Learn how to properly respond to accommodation requests for anxiety, workplace stress, and PTSD under the ADA.
Anxiety disorders are the most common mental illness in the U.S., affecting 40 million adults age 18 or older or 18.1 of the population every year (Anxiety and Depression Assn. of America). 7.8 of Americans will experience PTSD in their lives and about 30 of men and women spending time in war zones experience PTSD (Nebraska Department of Veterans Affairs). Some 12.5 million working days were lost due to workrelated stress, depression or anxiety in 201617 (Health and Safety Executive) and 50 of employees in one survey said that stress and anxiety impacts the quality of their work (Anxiety and Depression Assn. of America).
Given such data, it is not a surprise that employers large and small, forprofit and notforprofit are now frequently confronted with issues, accommodation requests and claims under the Americans with Disabilities Act (ADA) relating to workplace stress, anxiety disorders, PTSD and related conditions. Grappling with such issues can be difficult and costly. Employers must be able to assess whether applicants and employees with such conditions are qualified to perform the essential functions of a position. They need to know how properly to respond to requests for reasonable accommodations, when and what medical information may be requested, and when a direct threat or other safety risk may be presented. These issues and more will be addressed in our material.
Accommodating Anxiety, Workplace Stress and PTSD Under the ADA
• The Prevalence of Anxiety, Stress and PTSD Issues Confronting Employers
• The Costs and Risks to Employers From Employees Presenting With Anxiety, Stress and PTSD
• EEOC Disability Charge and Litigation Activity
• When Are Anxiety, Workplace Stress and PTSD Protected Under the ADA?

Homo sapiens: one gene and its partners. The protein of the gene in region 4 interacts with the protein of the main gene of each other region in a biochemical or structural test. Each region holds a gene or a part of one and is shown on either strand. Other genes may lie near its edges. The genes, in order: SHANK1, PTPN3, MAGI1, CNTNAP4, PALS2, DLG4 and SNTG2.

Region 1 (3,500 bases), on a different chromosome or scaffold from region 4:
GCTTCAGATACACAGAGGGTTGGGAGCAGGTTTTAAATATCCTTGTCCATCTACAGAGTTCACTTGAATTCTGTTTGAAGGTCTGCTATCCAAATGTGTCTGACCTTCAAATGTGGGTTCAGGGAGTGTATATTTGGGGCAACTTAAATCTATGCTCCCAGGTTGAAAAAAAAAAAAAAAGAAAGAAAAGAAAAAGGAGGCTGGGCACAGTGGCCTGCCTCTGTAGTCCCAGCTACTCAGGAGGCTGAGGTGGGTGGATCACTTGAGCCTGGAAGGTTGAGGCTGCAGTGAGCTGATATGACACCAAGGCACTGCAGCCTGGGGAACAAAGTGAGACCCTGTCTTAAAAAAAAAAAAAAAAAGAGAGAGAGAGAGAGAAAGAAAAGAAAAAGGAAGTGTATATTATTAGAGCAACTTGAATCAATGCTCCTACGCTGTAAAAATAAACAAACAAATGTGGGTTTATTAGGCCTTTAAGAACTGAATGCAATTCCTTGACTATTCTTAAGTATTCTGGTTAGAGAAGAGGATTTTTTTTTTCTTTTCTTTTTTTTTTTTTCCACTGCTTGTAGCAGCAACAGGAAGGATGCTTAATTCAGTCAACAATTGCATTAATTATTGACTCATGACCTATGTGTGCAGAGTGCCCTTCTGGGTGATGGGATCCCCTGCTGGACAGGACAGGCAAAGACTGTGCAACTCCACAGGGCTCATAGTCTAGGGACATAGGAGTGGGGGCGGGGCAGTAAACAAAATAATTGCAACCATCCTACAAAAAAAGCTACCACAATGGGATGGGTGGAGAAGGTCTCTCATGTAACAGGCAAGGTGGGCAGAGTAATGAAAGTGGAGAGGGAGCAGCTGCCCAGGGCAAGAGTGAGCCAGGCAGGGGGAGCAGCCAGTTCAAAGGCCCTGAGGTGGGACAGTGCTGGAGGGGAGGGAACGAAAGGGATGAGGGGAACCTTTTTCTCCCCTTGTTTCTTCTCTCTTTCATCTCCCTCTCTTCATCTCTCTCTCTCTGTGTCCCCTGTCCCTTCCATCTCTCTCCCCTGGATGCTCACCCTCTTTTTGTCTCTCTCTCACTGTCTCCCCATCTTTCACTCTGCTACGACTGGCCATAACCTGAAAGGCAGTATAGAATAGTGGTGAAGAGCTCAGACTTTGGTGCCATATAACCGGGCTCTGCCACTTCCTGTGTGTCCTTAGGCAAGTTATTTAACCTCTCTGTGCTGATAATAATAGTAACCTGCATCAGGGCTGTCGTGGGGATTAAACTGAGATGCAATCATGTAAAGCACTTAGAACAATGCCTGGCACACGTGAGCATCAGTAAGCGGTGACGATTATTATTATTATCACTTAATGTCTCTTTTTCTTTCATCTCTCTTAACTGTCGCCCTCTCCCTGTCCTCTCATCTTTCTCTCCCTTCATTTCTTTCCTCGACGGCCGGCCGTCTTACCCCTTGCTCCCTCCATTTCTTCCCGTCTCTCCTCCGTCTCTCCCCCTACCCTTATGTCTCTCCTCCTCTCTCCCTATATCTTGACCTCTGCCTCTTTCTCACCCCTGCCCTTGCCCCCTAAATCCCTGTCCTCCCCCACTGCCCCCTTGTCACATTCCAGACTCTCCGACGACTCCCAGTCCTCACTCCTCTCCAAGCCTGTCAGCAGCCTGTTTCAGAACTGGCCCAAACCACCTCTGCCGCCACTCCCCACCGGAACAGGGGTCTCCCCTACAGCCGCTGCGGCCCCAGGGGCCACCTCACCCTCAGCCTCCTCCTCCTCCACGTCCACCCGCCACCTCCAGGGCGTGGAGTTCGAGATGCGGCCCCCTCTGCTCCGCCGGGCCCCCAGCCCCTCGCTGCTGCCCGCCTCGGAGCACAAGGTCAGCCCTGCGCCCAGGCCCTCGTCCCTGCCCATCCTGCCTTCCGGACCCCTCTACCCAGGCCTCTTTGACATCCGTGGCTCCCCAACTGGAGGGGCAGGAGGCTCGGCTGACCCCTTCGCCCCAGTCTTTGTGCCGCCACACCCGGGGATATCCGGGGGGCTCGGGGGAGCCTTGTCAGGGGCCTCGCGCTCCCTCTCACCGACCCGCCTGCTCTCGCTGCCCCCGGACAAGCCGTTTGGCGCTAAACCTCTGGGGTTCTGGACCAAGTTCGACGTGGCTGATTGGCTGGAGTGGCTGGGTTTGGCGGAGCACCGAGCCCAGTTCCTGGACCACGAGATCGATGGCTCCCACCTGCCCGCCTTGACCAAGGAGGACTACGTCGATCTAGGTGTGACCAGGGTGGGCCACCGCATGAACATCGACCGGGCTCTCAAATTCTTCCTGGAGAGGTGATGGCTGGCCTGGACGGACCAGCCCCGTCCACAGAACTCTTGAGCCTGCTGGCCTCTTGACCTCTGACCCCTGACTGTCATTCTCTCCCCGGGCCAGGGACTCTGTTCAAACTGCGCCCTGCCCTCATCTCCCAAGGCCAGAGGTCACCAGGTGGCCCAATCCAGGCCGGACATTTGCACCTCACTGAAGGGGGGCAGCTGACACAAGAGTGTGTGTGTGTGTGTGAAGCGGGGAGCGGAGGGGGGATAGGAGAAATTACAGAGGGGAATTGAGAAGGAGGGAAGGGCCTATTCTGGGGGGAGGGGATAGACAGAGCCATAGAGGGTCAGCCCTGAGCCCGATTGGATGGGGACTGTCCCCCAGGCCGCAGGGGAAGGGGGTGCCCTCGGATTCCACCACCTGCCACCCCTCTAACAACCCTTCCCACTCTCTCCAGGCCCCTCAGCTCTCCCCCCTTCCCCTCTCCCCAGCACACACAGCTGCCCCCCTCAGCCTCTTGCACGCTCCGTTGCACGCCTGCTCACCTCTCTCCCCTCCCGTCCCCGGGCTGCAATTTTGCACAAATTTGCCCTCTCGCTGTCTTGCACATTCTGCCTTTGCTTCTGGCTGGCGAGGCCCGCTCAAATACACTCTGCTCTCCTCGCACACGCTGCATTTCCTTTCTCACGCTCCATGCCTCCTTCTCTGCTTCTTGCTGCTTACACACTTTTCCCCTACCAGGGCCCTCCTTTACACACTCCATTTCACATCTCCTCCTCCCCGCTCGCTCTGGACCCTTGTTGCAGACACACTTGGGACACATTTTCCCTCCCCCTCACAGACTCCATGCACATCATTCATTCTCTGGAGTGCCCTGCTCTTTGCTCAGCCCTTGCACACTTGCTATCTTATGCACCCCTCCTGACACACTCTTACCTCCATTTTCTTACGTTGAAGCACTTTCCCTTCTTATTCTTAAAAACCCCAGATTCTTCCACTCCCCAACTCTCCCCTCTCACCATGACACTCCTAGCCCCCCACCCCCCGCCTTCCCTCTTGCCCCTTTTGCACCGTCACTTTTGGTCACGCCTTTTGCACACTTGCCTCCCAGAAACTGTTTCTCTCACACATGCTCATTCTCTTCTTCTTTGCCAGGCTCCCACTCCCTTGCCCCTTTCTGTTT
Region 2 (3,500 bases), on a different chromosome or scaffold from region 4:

• Must an Applicant or Employee Produce Medical Documentation of Their Anxiety, Stress or PTSD?
The Courts and Anxiety, Stress, PTSD and Related Conditions
• ADA Case Studies of Anxiety, Stress and PTSD and Lessons Learned
Qualifications and Stress Disorders
• Assessing Whether an Applicant or Employee With a Stress Disorder Is Qualified
• Assessing Whether an Employee With a Stress Disorder Continues to Be Qualified for Her Position
• When May an Employer Require an Employee With a Stress Disorder to Undergo a "Fitness for Duty" Examination?
• Assessing When the Direct Threat Defense May Apply to an Employee or Applicant With a Stress Disorder and Employer Safety Concerns
Succeeding in the Interaction Process
• How Is the Interactive Process Triggered?
• What Must an Employer Do in the Interactive Process With an Employee With a Stress Disorder?
• When May an Employer Lawfully Request Documentation of the Need for an Accommodation?
• Determining If There Is a Reasonable Accommodation or If Any Accommodation Would Be an Undue Hardship
• What Are Some Potential Reasonable Accommodations for Stress Disorders?
• Is the Interactive Process a Continuing Duty?
Proactive Steps for Employers
• Create Up-To-Date Job Descriptions Capturing All Essential Functions
• Train Supervisors to Recognize Accommodation Requests and How to Manage Employees With Stress Disorders
• Knowing When and How to Refer Employees to an EAP
• Recognize the Potential ADA-FMLA Interaction for Employees With Stress Disorders
• Emphasize the Need for Documentation of the Interactive Process and of Any Performance Issues for Employees With Stress Disorders
Frank C. Morris, Jr. with Epstein Becker & Green, P.C.
CLE (Please check the Detailed Credit Information page for states that have already been approved) ,CPE ,HR Certification Institute ,SHRM ,Additional credit may be available upon request.